The theme for this year’s International Day Against Drug Abuse and Illicit Trafficking is “Share Facts on Drugs. Save Lives.” On an individual level, everyone can help to reduce the stigma around substance use disorders by using non-stigmatizing language and by educating themselves to recognize and reject common myths on drug use.
MYTH: Drug users are bad people or criminals.
FACT: Substance use disorder is a chronic relapsing medical condition deserving of care. People may commit crimes to support an active substance use disorder but treating the underlying substance use disorder is often more effective than incarceration at reducing the prevalence of these crimes.
MYTH: Substance use disorder treatment does not work because everyone relapses.
FACT: When treatment is stopped, patients with chronic conditions such as asthma, diabetes, and hypertension may experience worsening symptoms that can require medical intervention to re-stabilize. Substance use disorder is similar. Recovery from a substance use disorder is a life-long process, and ongoing medical maintenance and monitoring increases the effectiveness of treatment and reduces the risk of relapse.
MYTH: Medications for substance use disorder just substitute one addictive drug for another.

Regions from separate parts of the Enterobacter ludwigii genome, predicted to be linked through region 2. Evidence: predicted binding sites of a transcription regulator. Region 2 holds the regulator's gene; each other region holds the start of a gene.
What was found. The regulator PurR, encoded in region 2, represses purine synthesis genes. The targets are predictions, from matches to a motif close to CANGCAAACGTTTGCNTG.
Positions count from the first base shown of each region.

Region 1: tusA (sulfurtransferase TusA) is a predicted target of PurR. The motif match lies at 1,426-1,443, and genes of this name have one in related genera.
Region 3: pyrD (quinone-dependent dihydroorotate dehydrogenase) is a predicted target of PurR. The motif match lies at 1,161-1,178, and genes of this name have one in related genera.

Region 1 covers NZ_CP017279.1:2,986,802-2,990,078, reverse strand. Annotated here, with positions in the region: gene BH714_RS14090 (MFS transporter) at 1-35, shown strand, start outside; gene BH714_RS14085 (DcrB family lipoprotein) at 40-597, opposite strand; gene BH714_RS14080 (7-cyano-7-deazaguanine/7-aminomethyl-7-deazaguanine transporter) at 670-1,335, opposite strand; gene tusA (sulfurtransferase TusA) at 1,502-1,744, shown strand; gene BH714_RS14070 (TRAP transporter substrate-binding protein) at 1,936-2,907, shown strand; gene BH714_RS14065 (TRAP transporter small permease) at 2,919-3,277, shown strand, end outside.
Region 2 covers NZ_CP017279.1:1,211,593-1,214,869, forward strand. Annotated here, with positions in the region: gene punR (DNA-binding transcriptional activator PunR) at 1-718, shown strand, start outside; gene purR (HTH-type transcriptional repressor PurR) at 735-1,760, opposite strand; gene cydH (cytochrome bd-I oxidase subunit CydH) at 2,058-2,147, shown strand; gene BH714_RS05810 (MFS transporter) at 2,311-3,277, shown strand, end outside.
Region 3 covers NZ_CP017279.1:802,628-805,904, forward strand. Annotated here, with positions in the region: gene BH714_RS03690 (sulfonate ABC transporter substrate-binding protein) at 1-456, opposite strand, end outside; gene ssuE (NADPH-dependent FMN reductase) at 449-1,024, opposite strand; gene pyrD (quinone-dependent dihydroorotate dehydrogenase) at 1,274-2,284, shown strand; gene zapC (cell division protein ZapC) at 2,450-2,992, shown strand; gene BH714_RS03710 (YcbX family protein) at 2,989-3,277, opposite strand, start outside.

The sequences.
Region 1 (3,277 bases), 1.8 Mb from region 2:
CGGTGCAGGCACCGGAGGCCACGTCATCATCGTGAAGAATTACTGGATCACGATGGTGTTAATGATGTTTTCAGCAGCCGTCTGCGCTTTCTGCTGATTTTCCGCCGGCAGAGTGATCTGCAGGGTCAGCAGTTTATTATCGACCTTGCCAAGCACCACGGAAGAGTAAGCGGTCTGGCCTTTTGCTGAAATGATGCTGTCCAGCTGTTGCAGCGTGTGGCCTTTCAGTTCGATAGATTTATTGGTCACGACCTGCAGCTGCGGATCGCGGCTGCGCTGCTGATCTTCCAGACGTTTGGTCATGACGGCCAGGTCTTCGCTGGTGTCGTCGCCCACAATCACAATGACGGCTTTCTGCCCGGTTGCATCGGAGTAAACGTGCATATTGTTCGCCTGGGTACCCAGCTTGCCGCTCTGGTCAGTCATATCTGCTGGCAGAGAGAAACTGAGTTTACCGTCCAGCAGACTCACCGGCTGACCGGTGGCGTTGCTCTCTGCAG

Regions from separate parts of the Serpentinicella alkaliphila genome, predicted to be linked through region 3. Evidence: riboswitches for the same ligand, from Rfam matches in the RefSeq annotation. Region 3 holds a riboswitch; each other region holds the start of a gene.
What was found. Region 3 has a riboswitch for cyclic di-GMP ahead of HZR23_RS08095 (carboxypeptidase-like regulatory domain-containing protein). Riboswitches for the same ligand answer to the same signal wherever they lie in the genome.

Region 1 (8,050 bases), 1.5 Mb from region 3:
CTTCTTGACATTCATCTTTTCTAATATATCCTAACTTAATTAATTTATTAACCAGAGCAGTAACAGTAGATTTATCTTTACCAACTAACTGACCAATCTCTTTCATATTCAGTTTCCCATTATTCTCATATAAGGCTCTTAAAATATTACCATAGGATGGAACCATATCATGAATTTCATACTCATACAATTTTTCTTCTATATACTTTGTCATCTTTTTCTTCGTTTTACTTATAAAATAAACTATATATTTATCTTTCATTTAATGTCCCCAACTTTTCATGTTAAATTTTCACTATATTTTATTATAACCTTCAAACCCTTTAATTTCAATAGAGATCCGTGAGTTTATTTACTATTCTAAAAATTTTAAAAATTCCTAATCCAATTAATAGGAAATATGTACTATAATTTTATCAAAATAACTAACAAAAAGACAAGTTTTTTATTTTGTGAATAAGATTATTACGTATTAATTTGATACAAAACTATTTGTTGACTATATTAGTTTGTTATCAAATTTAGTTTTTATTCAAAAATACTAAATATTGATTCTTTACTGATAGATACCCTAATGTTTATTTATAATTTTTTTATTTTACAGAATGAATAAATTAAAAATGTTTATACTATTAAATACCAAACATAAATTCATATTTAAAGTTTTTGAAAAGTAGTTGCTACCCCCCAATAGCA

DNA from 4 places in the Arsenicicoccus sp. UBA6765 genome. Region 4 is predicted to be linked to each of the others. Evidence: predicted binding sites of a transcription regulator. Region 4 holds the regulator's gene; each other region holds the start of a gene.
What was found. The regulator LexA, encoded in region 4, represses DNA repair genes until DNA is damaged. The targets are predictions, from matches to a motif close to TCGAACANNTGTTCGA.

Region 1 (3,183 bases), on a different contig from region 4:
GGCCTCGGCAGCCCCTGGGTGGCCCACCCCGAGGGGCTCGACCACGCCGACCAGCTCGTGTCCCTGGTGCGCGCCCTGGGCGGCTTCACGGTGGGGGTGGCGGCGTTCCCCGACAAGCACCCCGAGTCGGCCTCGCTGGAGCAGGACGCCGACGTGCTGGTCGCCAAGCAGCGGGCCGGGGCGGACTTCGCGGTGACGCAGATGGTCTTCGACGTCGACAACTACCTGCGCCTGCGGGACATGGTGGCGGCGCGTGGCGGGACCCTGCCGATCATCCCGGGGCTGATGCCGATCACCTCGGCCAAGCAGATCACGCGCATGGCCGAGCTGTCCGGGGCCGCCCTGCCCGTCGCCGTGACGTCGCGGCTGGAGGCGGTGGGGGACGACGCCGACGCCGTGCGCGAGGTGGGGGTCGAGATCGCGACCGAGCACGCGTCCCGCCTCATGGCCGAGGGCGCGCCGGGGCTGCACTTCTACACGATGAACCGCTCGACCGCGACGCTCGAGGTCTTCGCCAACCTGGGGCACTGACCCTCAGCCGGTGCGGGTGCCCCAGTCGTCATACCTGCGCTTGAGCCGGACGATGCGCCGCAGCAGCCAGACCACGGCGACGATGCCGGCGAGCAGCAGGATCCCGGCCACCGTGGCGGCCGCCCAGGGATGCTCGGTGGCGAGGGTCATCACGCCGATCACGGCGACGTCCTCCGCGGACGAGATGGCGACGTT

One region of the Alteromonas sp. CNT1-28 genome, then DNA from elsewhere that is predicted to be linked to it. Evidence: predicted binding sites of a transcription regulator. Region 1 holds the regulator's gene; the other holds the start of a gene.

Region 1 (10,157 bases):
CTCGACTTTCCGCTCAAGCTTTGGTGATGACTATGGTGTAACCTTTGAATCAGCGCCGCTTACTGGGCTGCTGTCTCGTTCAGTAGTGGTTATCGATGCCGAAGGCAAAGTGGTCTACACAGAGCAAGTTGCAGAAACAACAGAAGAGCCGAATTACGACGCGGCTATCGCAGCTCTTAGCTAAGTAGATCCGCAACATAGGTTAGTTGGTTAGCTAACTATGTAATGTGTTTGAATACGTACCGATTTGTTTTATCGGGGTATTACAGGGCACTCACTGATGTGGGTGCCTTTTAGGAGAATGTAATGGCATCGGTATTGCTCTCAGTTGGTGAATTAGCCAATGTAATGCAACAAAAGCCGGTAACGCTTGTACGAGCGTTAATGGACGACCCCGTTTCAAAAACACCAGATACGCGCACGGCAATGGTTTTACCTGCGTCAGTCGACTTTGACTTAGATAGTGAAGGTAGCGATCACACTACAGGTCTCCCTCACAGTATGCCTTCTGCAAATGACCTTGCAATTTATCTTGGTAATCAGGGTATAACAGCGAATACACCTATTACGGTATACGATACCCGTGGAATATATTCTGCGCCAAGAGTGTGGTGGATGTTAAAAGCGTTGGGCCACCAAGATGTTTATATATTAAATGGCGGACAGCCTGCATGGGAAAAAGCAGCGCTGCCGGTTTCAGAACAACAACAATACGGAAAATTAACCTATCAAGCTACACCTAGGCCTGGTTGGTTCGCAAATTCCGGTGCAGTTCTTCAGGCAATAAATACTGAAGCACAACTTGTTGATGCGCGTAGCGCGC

FACT: When people who are dependent on drugs stop taking drugs, they often suffer severe withdrawal symptoms which can be life-threatening and may contribute to the risk of relapse in the short- and long-term. Medications for substance use disorder reduce these symptoms without producing positive effects like euphoria. Additionally, these medications make it less intimidating to start treatment and are proven to increase the chances of maintaining long-term recovery.
MYTH: Shaming drug users helps prevent young people from experimenting with drugs.
FACT: Scare tactics and social stigma against people who use drugs are not effective prevention tools. These methods can backfire by causing young people to see addiction as something that happens to “other people” instead of “people just like them,” and may prevent them from recognizing the early signs of problematic use in themselves or their friends.
Stigma is a persistent challenge and combating it is critical to addressing substance use and saving lives in the United States and around the globe. INL is committed to this work and to ensuring everyone has access to quality, evidence-based prevention, treatment, and recovery services.
About the Author: Cameron Kieffer, Ph.D. is an Advisor for Science and Data Analytics in the Bureau of International Narcotics and Law Enforcement Affairs at the U.S. Department of State. Dr. Kieffer is an American Association for the Advancement of Science (AAAS) Science & Technology Policy Fellow. He received his Ph.D. in pharmacology from Creighton University.